Because the write lines may be used for both communicating data and writing information to memory elements, circuitry 34 may be used to arbitrate control of the write line.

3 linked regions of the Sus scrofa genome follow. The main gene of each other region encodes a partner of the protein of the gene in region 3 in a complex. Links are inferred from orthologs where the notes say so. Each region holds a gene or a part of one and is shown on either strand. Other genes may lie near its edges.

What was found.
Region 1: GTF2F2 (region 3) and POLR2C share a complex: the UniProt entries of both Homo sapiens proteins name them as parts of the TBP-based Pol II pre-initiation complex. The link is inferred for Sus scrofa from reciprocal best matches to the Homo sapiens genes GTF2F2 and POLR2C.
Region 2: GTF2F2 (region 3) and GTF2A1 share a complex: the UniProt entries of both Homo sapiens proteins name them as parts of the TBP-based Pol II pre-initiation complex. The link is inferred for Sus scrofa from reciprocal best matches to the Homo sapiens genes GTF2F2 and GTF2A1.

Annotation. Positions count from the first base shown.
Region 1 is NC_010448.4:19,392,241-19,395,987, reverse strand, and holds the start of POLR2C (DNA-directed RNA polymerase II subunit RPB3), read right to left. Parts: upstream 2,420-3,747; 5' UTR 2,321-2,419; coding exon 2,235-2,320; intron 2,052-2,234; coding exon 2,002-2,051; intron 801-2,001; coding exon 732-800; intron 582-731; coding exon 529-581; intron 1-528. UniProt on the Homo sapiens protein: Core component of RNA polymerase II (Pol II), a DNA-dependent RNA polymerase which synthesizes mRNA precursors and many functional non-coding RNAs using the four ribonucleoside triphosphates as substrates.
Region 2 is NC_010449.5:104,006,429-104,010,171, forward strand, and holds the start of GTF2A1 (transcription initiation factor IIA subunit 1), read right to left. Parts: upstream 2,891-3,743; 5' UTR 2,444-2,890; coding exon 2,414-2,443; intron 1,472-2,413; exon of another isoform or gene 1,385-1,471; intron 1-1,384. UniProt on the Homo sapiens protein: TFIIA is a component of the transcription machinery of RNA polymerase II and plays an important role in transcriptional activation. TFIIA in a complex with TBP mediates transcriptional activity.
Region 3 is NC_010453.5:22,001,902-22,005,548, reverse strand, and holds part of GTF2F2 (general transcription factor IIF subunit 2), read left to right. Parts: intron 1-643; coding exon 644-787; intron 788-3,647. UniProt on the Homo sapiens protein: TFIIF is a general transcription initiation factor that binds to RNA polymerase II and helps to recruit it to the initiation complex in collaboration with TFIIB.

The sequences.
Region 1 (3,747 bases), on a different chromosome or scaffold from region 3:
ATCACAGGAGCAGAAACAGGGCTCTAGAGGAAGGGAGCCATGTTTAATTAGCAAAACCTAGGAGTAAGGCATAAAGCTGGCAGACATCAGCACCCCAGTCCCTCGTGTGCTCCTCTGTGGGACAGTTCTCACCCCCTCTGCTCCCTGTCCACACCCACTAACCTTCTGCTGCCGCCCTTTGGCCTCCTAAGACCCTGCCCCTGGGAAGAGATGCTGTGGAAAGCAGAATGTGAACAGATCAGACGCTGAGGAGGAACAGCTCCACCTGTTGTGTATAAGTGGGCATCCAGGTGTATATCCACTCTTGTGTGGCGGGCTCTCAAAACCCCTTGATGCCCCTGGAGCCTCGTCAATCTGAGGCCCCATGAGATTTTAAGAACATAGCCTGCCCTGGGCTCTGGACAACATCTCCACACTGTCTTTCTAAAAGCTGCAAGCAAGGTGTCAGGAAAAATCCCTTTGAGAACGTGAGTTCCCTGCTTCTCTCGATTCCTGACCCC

The memory disclosed herein may be used in a computer system. FIG. 10 illustrates an exemplary computer system 100. The computer system of FIG. 10 includes a CPU 102 that may be coupled to a bridge logic device 106 via a CPU bus. The bridge logic device 106 is sometimes referred to as a “North bridge.” The North bridge 106 couples to a main memory array 104 by a memory bus, and may further couple to a graphics controller 108 via an advanced graphics processor (“AGP”) bus. The main memory array 104 may be a magnetic memory array as disclosed above. The North bridge 106 couples CPU 102, memory 104, and graphics controller 108 to the other peripheral devices in the system through, for example, a primary expansion bus (“BUS A”) such as a PCI bus or an EISA bus. Various components that operate using the bus protocol of BUS A may reside on this bus, such as an audio device 114, a IEEE 1394 interface device 116, and a network interface card (“NIC”) 118. These components may be integrated onto the motherboard, as suggested by FIG. 10, or they may be plugged into expansion slots 110 that are connected to BUS A.